Through IJNet, Hanan Solayman found training that transformed her career and launched her on a path of helping Egyptian journalists transform theirs.
"IJNet has been for long my hub for career development," Solayman writes. "Since 2007, I've been regularly checking it for different opportunities. I have many qualifications in my resume that can be traced to IJNet."
Solayman's career transformation began when she discovered an IJNet announcement for a 2010 World Press Institute fellowship. She applied and was selected for a two-month-long program that took her to Chicago, Washington, New York and San Francisco. When Solayman watched hyperlocal reporting in action at the Bay Citizen and Chicago News Cooperative, she was intrigued.
Solayman started to imagine how a community-based model for news could inform and empower underrepresented areas of Egypt. "I returned to Cairo in October 2010 full of hopes, ideas and dreams," she writes. The following month, a flawed parliamentary election resulted in a citizen uprising. More than ever, Solayman believed, Egypt's rural areas needed a voice.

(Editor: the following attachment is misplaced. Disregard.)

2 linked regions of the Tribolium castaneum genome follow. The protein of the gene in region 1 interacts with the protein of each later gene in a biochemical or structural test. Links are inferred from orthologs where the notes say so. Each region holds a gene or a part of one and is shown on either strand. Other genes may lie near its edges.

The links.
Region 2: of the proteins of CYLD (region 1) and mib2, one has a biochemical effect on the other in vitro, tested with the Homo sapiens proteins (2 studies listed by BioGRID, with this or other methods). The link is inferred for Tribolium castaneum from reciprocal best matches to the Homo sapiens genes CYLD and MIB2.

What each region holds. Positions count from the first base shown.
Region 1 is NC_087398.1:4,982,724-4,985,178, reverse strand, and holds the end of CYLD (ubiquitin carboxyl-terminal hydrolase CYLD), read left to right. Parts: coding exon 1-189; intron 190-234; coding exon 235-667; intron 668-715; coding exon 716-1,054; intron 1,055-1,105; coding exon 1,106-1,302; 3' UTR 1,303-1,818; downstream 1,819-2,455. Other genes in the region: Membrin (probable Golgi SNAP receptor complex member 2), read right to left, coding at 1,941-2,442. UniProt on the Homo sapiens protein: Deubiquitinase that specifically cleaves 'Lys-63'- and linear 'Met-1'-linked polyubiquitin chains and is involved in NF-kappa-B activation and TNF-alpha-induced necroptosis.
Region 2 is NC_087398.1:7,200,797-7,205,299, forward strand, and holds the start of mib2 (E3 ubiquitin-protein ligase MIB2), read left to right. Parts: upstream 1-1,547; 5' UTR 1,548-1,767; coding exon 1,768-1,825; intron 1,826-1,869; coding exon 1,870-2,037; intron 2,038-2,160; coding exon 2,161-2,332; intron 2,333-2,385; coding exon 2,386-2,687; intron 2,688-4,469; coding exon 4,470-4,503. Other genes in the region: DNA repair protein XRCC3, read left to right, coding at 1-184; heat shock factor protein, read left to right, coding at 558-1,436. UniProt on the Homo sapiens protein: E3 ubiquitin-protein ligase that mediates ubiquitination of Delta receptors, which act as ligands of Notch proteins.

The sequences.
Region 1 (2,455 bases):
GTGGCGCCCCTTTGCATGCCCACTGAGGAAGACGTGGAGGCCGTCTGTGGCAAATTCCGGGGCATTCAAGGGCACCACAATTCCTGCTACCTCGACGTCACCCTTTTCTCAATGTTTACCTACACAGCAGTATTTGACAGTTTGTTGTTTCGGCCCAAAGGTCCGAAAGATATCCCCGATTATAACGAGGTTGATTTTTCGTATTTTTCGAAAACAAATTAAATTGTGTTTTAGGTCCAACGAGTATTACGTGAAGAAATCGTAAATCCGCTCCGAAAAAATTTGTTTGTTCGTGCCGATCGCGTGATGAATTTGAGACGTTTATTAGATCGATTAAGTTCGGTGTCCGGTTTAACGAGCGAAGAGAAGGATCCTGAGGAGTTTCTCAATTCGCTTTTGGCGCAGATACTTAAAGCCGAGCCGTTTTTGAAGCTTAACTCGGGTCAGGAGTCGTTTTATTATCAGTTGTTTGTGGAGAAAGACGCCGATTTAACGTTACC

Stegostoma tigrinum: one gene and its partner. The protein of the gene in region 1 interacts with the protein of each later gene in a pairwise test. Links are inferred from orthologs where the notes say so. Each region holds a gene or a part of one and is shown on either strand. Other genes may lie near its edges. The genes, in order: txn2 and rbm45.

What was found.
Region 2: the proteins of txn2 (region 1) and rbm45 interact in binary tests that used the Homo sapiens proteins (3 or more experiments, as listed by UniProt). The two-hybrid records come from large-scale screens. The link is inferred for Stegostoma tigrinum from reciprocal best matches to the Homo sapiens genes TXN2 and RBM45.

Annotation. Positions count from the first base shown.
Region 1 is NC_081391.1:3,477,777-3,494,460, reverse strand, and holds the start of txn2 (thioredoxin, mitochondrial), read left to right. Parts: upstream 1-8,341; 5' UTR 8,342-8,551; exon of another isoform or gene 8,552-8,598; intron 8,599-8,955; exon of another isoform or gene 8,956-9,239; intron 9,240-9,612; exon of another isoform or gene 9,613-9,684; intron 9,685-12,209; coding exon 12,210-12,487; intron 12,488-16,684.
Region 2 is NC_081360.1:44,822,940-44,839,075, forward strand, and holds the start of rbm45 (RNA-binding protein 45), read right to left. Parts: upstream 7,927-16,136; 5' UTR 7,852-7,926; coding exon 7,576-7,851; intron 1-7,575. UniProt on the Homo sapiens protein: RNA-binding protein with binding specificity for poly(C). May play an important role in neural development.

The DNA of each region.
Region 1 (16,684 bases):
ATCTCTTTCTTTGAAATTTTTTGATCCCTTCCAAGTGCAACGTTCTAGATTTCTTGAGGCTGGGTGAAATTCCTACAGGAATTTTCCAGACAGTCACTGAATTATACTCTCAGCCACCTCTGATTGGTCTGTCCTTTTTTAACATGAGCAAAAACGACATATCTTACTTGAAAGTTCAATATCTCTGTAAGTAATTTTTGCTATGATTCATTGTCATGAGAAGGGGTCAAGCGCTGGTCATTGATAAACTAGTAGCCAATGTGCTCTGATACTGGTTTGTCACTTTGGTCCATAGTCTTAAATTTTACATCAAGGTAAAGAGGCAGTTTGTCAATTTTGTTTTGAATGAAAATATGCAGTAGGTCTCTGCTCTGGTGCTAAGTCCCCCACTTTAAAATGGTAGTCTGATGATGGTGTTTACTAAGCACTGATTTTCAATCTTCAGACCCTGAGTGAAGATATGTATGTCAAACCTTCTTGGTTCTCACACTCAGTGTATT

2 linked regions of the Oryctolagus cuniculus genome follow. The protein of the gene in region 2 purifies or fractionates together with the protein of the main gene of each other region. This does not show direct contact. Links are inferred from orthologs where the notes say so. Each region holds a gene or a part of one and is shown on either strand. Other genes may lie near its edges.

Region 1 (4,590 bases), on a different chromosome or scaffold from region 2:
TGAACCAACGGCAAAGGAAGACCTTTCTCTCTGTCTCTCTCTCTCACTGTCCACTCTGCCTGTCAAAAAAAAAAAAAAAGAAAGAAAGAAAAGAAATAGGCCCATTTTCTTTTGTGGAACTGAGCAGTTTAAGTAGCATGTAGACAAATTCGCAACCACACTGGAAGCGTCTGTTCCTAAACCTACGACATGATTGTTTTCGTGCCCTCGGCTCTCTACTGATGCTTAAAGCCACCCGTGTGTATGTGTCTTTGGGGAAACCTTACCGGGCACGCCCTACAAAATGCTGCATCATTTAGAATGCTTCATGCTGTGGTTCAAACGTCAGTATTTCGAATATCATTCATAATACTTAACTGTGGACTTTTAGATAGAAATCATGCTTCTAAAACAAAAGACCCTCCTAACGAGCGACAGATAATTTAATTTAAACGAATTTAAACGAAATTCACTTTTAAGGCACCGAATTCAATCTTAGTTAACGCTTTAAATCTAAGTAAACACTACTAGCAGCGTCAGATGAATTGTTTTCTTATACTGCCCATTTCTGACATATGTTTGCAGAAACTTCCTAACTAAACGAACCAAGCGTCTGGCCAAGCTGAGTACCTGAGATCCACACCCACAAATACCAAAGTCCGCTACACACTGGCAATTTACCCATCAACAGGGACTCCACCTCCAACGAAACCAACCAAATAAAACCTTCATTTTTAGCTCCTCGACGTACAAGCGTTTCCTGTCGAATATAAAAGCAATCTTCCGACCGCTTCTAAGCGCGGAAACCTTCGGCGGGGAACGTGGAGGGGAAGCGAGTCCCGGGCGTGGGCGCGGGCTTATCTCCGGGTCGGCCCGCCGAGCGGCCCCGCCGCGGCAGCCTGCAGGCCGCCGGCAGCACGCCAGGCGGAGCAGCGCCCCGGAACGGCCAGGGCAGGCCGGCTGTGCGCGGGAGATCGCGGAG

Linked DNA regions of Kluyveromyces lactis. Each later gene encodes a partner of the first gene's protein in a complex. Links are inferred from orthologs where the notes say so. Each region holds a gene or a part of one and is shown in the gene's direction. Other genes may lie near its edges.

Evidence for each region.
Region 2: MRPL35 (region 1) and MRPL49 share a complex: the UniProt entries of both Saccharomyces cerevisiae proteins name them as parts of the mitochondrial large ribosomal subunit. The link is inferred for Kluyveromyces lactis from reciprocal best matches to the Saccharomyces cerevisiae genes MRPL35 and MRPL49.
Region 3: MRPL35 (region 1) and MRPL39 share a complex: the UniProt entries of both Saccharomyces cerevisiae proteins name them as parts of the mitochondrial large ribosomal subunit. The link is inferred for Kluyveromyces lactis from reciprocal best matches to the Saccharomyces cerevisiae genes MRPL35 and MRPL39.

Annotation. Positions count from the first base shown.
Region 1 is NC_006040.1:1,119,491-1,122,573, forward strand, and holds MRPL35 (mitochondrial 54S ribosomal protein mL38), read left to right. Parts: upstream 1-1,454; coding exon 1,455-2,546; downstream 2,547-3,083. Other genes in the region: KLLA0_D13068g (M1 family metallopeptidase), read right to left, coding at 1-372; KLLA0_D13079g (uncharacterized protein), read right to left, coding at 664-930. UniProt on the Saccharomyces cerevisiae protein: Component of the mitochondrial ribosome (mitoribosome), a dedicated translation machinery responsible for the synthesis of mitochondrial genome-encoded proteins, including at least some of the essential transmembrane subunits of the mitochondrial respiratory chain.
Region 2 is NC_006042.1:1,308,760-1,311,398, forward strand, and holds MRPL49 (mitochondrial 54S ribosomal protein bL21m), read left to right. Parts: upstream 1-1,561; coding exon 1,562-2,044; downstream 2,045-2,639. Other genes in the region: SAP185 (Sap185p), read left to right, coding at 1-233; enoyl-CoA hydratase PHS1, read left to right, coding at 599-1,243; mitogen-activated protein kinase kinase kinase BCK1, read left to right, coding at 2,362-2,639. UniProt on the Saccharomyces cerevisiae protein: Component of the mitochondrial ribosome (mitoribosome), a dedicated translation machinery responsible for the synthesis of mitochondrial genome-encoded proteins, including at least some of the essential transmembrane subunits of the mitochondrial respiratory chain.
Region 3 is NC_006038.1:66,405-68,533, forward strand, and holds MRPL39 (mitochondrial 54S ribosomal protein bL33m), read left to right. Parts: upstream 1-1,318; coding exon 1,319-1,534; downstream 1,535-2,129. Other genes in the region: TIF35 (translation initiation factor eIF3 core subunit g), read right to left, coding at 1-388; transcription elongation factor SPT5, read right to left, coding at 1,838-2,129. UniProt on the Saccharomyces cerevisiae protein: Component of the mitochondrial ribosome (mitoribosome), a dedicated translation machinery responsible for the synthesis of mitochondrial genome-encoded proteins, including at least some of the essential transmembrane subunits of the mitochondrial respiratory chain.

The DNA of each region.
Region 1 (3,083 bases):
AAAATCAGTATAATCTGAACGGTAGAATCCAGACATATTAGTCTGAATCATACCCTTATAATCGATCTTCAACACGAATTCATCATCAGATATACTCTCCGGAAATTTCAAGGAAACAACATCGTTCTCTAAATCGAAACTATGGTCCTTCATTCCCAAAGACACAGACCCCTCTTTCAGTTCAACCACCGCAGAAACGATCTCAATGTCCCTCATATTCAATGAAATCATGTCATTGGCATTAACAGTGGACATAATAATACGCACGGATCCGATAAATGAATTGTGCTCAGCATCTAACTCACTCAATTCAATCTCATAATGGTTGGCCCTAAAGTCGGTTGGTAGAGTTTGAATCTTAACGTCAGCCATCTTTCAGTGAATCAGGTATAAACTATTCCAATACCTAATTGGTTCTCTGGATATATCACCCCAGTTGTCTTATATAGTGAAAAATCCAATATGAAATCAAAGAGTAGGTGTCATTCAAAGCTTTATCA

Solayman quit her position as deputy head of the foreign desk at a daily state-owned newspaper and began building the foundation. "Today, we are officially registered as Mandara Media Foundation; an Egyptian Media NGO committed to improving the media landscape in Egypt," Solayman writes.
The organization has attracted grants from the Tow Knight Center for Entrepreneurial Journalism at City University of New York (CUNY) and the International Press Institute (IPI), which will allow Mandara to "expose local journalists to the latest techniques and methods that can be used to improve the way news is covered and also the way data is visualized."
The foundation's training program for local journalists in the 11 states of Upper Egypt will start in November.
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